Assistive Technology 101 (by Family Center on Technology and Disability, copyright 2011)
What Is Assistive Technology?
Assistive technology is any kind of technology that can be used to enhance the functional independence of a person with a disability. Often, for people with disabilities, accomplishing daily tasks such as talking with friends, going to school and work, or participating in recreational activities is a challenge. Assistive Technology (AT) devices are tools to help to overcome those challenges and enable people living with disabilities to enhance their quality of life and lead more independent lives.
Assistive technology can be anything from a simple (low-tech) device such as a magnifying glass, to a complex (high-tech) device, such as a computerized communication system. It can be big — an automated van lift for a wheelchair — or small — a grip attached to a pen or fork by Velcro. Assistive technology can also be a substitute — such as an augmentative communication device that provides vocal output for a child who cannot communicate with her voice.
Meeting Challenges with Assistive Technology
Assistive technology helps to level the playing field for individuals with disabilities by providing them a way to fully engage in lifes activities. An individual may use assistive technology to travel about, participate in recreational and social activities, learn, work, communicate with others, and much more.
Here are several examples of AT that enable people with disabilities to enter into the community and interact with others.
- For greater independence of mobility and travel, people with physical disabilities may use mobility aids, such as wheelchairs, scooters, and walkers. Adapted car seats and vehicle wheelchair restraints promote safe travel.
- Hand-held GPS (global positioning system) devices help persons with visual impairments navigate busy city streets and use public transportation.
- Building modifications at work sites, such as ramps, automatic door openers, grab bars, and wider doorways mean fewer barriers to employment, businesses, and community spaces, such as libraries, churches, and shopping malls.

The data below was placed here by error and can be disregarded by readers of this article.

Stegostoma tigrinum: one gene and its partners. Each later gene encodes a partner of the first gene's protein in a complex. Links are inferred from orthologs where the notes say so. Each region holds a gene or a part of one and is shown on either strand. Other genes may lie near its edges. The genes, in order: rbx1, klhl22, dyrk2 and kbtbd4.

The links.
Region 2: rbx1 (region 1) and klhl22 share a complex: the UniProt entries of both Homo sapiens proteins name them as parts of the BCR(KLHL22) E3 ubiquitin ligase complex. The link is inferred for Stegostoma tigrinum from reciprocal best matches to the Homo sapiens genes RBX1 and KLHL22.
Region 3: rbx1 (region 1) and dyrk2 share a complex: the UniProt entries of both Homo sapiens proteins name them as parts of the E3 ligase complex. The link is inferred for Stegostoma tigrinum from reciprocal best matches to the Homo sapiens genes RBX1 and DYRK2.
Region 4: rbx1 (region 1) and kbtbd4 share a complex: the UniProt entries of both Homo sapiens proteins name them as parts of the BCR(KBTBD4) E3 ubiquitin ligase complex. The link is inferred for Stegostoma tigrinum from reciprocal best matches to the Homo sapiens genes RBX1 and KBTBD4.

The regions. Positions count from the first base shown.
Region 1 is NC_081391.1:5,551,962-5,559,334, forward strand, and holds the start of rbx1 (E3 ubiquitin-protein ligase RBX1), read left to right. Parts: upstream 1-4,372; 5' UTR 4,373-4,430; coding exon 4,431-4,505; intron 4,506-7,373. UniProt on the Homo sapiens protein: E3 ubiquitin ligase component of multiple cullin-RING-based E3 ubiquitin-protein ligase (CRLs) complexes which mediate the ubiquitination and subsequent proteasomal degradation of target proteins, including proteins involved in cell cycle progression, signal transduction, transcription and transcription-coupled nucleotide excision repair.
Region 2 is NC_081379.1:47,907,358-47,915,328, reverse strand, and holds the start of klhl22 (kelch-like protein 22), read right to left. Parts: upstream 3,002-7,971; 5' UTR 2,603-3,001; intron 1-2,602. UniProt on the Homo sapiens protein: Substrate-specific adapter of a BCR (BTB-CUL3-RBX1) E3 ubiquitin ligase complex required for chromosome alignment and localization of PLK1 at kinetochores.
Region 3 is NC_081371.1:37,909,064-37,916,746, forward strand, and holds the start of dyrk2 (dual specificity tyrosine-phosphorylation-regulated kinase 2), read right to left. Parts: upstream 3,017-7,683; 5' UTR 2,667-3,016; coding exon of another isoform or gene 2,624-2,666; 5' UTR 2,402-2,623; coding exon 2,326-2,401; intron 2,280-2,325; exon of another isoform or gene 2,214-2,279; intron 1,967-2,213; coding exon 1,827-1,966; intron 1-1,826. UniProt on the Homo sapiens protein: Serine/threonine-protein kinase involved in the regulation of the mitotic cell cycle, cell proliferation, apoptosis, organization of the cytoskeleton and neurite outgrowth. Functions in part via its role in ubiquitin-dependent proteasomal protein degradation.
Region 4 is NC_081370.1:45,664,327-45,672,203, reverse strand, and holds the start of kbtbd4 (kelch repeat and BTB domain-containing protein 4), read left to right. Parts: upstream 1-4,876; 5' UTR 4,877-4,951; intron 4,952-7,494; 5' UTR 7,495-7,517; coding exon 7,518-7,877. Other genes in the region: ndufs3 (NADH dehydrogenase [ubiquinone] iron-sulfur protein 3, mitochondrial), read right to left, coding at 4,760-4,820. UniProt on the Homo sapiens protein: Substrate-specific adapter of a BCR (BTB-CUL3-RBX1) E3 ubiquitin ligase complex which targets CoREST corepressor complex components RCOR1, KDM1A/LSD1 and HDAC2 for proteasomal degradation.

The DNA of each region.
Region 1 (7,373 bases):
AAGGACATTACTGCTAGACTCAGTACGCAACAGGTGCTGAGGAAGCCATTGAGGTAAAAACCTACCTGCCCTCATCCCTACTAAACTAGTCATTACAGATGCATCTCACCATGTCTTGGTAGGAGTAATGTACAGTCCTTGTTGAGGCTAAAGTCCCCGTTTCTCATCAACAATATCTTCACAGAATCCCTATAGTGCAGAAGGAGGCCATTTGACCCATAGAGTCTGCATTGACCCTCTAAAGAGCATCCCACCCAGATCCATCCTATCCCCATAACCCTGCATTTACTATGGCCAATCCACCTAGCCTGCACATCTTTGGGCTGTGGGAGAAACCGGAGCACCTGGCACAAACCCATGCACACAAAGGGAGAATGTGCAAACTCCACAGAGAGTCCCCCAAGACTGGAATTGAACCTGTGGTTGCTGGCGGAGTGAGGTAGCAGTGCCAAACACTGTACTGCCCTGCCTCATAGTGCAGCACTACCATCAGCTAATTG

- Special computer software and hardware, such as voice recognition programs and screen enlargement programs, enable persons with mobility and sensory impairments to carry out educational or work-related tasks.
- Education and work aids such as automatic page turners, book holders, and adapted pencil grips enable children to participate in classroom activities.
- Bowling balls with hand-grips and one-handed fishing reels are a few examples of how technology can be adapted for sporting activities. Light-weight wheelchairs have been designed for organized sports, such as basketball, tennis, and racing.
- Adaptive switches make it possible for a child with limited motor skills to play with toys and games.
- Accessibly designed movie theaters provide closed captioning and audio description for moviegoers with hearing and visual difficulties.
- Devices to assist a person with daily living tasks, such as cooking, dressing, and grooming, are available for people with special needs. For example, a medication dispenser with an alarm can be set to remind a child to take daily medication. A person with use of only one hand can use a one-handed cutting board and a cabinet mounted can opener to cook meals with improved independence and safety.
Choosing the Right Assistive Technology Device(s) for Your Child
To determine the assistive technology needs of a child, an AT assessment should be conducted. The assessment can be conducted by the school, an independent agency, or an individual consultant. This assessment should take place in a child’s customary environments -- home, school, and community.